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A Little Dinner Music
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A Little Dinner Music


We got one last treat for you. Let's call it dessert. It's one of our favorite interviews ever, with the great Indie musician, Neko Case. Now, you may ask what she has to do with food. Well, just listen.

All right, you have lived, as far as we know, in Virginia, Washington State, Vancouver, Chicago and Arizona, right? And you're a relatively young woman.


SAGAL: And now you're moving to Vermont.

CASE: Yeah, I'm kind of like a hobo.

SAGAL: What is chasing you, Neko Case?

CASE: Well, I lived in Vermont when I was little and I always wanted to go back because everyone was so kind. And they don't age; it's really weird.

SAGAL: They don't age?

CASE: Well, I don't know, I say my friend's mom for the first time in 15 years, a few months go, and she was even wearing the exact same shirt that she had been wearing the last time I saw her, which, you know, I was in, like, sixth grade.


SAGAL: My experience reading and watching a lot of science fiction growing up, instead of starting my own band like you did, is that communities where people don't age usually have a terrible, dark secret.


SAGAL: Like some sort of alien...

CASE: It could be a Pet Cemetery situation.

SAGAL: Yeah, for example.

CASE: I don't know, but I'm going to find out.

SAGAL: You're going to go.

CASE: I don't know.

SAGAL: We understand that in Vermont you have a barn filled with pianos.

CASE: I do.

SAGAL: Why do you have a barn filled with pianos?

CASE: Well, I went on Craigslist to find a piano for the farmhouse, and there were so many free pianos, I thought that it would be really hilarious to see how many free pianos you can get, because nobody wants their pianos, right.


CASE: Then, you know, I also learned that free pianos aren't free, because you have to move them and then you have to tune them. They're like having an entire team of draft horses or something. They're very high maintenance, in the end.


CASE: And also, getting a piano on Craigslist does not guarantee that it is tunable. I have eight and there are six that were tunable.



CASE: Yeah.

SAGAL: So what do you do with six tuned pianos?

CASE: Well, what we did was we made a remote recording unit and we had lots of people come out: some folks from The New Pornographers and myself and Paul Rigby from my band and Garth Hudson from the band, The Band.


CASE: And we did some recording, and there's birds and frogs and all kinds of stuff that you can't get rid of on there, too. So that was pretty fun.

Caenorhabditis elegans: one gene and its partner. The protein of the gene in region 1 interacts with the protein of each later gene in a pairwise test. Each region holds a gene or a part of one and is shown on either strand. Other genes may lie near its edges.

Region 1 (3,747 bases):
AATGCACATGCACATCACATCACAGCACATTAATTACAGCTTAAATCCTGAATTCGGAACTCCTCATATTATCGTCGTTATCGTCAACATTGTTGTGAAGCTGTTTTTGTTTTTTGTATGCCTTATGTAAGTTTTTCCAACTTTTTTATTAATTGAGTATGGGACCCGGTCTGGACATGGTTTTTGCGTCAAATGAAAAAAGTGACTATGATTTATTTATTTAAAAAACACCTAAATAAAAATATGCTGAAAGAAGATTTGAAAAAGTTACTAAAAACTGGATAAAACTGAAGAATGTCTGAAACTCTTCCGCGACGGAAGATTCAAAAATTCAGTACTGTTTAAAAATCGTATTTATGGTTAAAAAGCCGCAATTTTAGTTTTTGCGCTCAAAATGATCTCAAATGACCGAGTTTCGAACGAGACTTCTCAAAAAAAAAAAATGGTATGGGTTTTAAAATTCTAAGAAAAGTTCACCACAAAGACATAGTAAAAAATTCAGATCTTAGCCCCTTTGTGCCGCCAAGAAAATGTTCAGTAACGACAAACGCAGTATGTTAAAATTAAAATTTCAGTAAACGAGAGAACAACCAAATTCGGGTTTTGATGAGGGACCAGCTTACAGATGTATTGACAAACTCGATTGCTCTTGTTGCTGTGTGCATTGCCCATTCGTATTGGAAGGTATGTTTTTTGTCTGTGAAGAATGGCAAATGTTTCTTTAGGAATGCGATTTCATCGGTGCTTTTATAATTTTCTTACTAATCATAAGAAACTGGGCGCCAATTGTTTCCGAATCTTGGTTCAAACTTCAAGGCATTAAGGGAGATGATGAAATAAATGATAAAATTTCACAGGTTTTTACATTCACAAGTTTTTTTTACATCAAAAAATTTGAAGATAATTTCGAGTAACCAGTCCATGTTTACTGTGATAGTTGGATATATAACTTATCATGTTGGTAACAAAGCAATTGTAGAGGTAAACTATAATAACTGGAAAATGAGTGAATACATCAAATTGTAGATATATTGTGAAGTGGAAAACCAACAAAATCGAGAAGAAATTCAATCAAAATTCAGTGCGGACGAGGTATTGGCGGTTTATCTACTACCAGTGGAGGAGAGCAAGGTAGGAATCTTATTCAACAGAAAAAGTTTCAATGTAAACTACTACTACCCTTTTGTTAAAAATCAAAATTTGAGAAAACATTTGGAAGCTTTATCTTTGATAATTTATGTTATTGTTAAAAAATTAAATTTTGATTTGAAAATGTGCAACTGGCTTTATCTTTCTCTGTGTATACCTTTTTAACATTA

POUNDSTONE: I think also a good question is what do you do with two pianos that can't be tuned?


POUNDSTONE: Just the recordings aren't as good?

CASE: I think I'm going to literally put them out to pasture.



CASE: I just thought it would look kind of good out in the field, resting.


CASE: Piano in repose, through the season.

JULIA SWEENEY: Or you could plant things in it. That'd be great.

CASE: It'll be like life duty, at the end of life duty. The remainder of my days, on the soft grasses, you know.


SAGAL: Well, Neko Case, we are so pleased and honored to have you. Neko, we've invited you here to play a game we're calling?

CARL KASELL: They taste like a magic combination of sugar, happiness and chalk.


SAGAL: So, obviously, your parents were either fans of the drug addicted singer Nico of the Velvet Underground or, and we prefer this option, they just loved Necco Wafers. Those are the yummy hard little discs made by the New England Confectionary Company. So we're going to ask you, in fact about Necco...

CASE: Bring it.

SAGAL: Bring it, all right. We've put these together...

CASE: Bring it.

SAGAL: Three questions together. We got help from Steve Almond. He's the author of a book called, "Candyfreak." Get two questions right, you win our prize for one of our listeners, Carl's voice on their home answering machine. Ready to do this?

CASE: I'm ready.

SAGAL: All right. Carl, who is Neko Case playing for?

KASELL: Peter, she is playing for Kate Bauman Johnson of Philadelphia.

SAGAL: Ready to play?

CASE: Yes.

SAGAL: She's already ready.

CASE: Kate, I'm going to do my best for you.

SAGAL: All right. I like this focus here. The history of the candy Necco Wafers goes back a long way. In fact, the wafers could be found where?

A: floating on the water by the thousands after the sinking of the Titanic? B: in the rucksacks of union soldiers during the Civil War, they just loved them? Or C: at Ellis Island in the 1890s where they were the first, quote, "American food" many immigrants ever tried?